Adventure Education - Three Types of Fun
Those of you who know me know that I am studying adventure education (AE) here at Prescott College (PC). But for those of you who are new to the school, and for family and friends who still have no idea what "studying adventure education at Prescott College" means, I thought I would share a little bit about what that looks like with you.
I would like to say that AE is not all fun, hiking, kayaking, camping, canoeing, rock climbing, and traveling in and through beautiful wild places that few people ever see. And it’s true; not all of it is. There is, in fact, a good deal of pedagogical and theoretical research, reading, writing, skills assessments, and even (gasp) tests. Granted, many of the test scenarios at PC take the form of demonstrations of your competence – or presenting your research findings to others – but make no mistake, you are tested.
The truth of the matter is that those of us who have formally chosen AE as our competence (or Major, for the PC uninitiated) are usually having fun. We want to know how and why using adventure as an educational model to reach learning outcomes works. We want to understand the psychological and pedagogical research that supports the use of overcoming physical and mental challenges to achieve learning. We want to learn the history of adventure education. We want to be outdoor educators, and guides, and teachers, and instructors. We want to be good at what we do, and to help others improve their health, their education, and their lives in the process. So it's all fun of one type or another.
The fact that we have fun learning and teaching our chosen course of study is simply a byproduct of our choice to study and teach what we love doing. But, not all fun is fun. Anyone who lives the life of an adventure education student or educator has heard of “the fun scale.” There is Type 1 Fun, Type 2 Fun, and Type 3 Fun. This scale can be applied to everything in life.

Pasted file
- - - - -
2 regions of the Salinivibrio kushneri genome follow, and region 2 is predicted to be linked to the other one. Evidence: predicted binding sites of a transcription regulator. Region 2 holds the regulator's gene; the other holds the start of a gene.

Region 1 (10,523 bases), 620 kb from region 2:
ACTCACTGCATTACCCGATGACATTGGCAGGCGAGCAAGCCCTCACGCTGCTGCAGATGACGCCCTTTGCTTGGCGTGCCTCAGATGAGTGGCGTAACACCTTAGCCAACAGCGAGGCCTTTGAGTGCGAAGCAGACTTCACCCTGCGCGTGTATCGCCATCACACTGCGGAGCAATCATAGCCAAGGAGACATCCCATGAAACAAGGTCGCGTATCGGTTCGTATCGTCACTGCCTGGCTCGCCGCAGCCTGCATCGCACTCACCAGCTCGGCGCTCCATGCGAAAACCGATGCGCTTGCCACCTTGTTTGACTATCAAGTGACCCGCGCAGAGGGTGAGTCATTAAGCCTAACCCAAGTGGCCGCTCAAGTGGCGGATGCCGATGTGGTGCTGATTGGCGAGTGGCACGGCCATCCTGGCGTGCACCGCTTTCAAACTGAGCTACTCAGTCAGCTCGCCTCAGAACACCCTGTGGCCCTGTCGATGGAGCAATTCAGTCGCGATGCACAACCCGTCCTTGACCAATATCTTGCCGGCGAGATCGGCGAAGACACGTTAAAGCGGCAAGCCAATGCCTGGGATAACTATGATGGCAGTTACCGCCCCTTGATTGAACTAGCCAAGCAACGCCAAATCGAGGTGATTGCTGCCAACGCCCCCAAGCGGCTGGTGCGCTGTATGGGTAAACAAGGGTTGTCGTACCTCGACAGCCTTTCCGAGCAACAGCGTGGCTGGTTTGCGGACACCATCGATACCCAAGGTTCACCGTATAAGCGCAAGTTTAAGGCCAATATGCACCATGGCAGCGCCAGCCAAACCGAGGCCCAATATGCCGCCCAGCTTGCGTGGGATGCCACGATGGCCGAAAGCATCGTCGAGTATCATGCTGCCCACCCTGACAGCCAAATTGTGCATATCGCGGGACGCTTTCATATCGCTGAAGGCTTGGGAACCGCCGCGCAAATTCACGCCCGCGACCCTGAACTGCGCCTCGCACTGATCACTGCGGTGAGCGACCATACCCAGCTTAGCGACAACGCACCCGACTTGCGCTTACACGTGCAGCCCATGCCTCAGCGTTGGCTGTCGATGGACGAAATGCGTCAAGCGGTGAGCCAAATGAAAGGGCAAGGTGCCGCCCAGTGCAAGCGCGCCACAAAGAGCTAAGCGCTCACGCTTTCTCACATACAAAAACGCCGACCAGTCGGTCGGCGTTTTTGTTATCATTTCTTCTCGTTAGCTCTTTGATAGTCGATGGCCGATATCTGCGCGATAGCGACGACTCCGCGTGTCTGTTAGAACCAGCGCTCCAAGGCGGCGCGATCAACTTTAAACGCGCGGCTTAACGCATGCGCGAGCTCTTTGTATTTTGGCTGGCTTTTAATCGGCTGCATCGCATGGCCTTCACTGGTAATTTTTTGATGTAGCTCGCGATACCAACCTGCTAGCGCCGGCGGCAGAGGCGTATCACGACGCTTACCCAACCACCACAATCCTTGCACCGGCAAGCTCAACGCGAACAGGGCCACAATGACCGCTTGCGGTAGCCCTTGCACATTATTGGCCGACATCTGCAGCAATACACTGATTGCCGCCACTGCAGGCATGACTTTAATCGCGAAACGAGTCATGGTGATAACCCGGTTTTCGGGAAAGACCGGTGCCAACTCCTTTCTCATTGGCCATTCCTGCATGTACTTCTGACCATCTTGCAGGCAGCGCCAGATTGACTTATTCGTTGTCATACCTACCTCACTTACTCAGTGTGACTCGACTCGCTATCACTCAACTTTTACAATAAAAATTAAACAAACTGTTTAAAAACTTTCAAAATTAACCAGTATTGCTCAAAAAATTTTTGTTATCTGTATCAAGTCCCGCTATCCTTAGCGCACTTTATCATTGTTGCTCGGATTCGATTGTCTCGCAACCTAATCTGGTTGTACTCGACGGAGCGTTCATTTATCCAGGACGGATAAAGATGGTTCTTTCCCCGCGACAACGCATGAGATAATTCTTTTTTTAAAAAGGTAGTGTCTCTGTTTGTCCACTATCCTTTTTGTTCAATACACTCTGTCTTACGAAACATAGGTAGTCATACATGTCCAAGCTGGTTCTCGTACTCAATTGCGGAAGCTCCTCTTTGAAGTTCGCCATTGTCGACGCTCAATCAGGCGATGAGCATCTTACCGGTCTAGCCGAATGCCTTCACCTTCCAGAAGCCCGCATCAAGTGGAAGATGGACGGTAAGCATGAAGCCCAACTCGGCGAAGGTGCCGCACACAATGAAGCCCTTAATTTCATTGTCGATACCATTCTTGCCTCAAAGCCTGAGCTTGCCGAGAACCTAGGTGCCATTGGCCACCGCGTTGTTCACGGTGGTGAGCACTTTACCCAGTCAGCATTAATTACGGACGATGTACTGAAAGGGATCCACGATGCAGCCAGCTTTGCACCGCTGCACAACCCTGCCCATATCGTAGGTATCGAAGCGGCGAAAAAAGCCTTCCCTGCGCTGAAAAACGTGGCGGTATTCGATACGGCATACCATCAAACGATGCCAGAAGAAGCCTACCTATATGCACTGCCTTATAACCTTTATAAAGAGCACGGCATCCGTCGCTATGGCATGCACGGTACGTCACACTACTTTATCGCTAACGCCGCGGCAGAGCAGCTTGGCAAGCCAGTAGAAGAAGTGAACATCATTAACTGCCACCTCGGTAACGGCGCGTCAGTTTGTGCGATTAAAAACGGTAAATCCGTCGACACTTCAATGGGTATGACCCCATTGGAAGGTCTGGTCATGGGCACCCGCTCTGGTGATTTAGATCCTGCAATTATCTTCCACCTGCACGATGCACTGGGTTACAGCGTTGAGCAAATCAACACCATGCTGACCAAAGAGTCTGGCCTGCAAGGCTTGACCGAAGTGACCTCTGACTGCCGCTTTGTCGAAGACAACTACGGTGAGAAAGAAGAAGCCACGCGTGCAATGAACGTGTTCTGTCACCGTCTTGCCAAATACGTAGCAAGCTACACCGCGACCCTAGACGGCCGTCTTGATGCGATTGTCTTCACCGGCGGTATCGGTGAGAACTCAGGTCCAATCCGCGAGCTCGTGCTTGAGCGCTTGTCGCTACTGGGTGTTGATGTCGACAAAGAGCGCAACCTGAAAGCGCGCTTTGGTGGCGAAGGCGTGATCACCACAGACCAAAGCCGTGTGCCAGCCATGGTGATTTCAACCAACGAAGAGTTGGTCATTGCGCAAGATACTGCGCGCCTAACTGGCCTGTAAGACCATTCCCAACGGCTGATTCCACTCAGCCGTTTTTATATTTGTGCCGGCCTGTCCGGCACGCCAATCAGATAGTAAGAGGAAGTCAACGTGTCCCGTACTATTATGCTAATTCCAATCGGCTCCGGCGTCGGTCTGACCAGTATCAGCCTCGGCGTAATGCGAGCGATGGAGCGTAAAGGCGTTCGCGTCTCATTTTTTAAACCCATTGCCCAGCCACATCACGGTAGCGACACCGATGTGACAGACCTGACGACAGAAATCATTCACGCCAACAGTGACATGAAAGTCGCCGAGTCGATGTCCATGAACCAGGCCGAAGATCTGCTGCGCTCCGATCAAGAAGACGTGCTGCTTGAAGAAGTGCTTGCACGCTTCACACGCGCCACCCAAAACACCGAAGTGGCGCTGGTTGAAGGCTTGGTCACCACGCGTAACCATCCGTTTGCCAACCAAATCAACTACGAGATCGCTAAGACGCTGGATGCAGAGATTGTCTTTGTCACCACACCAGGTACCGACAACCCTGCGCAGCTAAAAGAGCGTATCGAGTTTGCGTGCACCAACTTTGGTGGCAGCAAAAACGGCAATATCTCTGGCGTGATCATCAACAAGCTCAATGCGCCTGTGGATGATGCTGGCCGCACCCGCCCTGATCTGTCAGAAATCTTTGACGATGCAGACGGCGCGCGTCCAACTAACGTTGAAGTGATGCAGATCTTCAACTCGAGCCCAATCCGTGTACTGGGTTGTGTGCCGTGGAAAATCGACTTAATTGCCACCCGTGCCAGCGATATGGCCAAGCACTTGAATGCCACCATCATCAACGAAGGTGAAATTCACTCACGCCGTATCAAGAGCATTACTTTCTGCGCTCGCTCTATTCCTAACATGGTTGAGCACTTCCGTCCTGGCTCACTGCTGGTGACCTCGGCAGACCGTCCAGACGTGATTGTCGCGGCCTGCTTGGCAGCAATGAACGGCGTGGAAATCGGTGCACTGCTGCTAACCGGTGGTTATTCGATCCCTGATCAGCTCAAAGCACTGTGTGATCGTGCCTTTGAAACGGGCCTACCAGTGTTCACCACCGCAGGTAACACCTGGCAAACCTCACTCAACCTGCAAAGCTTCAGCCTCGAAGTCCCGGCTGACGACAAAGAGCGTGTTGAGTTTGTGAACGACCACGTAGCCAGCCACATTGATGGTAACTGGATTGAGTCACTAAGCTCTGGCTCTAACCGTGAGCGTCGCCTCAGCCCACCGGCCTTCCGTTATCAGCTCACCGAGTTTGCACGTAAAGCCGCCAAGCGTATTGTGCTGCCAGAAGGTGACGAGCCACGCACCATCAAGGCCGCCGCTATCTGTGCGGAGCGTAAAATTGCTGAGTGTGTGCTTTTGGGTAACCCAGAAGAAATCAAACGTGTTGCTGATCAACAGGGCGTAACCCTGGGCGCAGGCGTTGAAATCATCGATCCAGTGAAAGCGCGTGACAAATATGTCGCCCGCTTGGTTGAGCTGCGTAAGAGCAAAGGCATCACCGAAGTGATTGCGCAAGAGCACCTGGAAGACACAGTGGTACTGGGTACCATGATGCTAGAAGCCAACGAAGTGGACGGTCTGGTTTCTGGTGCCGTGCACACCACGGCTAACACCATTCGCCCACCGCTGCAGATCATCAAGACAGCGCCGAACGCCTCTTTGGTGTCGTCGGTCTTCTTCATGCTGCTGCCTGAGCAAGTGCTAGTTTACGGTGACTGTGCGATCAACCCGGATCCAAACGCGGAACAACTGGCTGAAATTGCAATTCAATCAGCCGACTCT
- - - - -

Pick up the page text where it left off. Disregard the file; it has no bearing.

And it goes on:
Type 1 Fun involves instant gratification: the taste of good food, the sight of a beautiful sunset, getting an “A” in a class you thought you weren’t doing well in. Type 2 Fun describes things that you think were fun when you look back on them, but might not have seemed as fun while you were “in the moment.” An example would be successfully completing a difficult rock climbing route that scared the hell out of you the entire time you were climbing, or the long and sometimes exposed hikes PC students take on a Grand Canyon Wilderness Orientation – which also includes life-changing views of the canyons and mountains.
Then there’s Type 3 Fun. Type 3 Fun is not fun at all, but will leave a strong memory with you forever. Type 3 Fun makes you wonder why you do what you do and swear that you will never do anything that stupid again. Getting stuck in a lightning storm on top of a mountain top is Type 3 Fun. When you look back on it years later, you may remember reaching the summit of the mountain and surviving the ordeal, but you will never remember it as fun.
Studying and teaching AE involves all three types of fun. Sometimes Type 3 Fun is necessary to have Type 2 or Type 1 Fun. AE students and educators accept that. In reaching the goal of becoming employed at doing what we love, in places we love, and helping improve the quality of life for ourselves and others, all three types of fun are worth the results.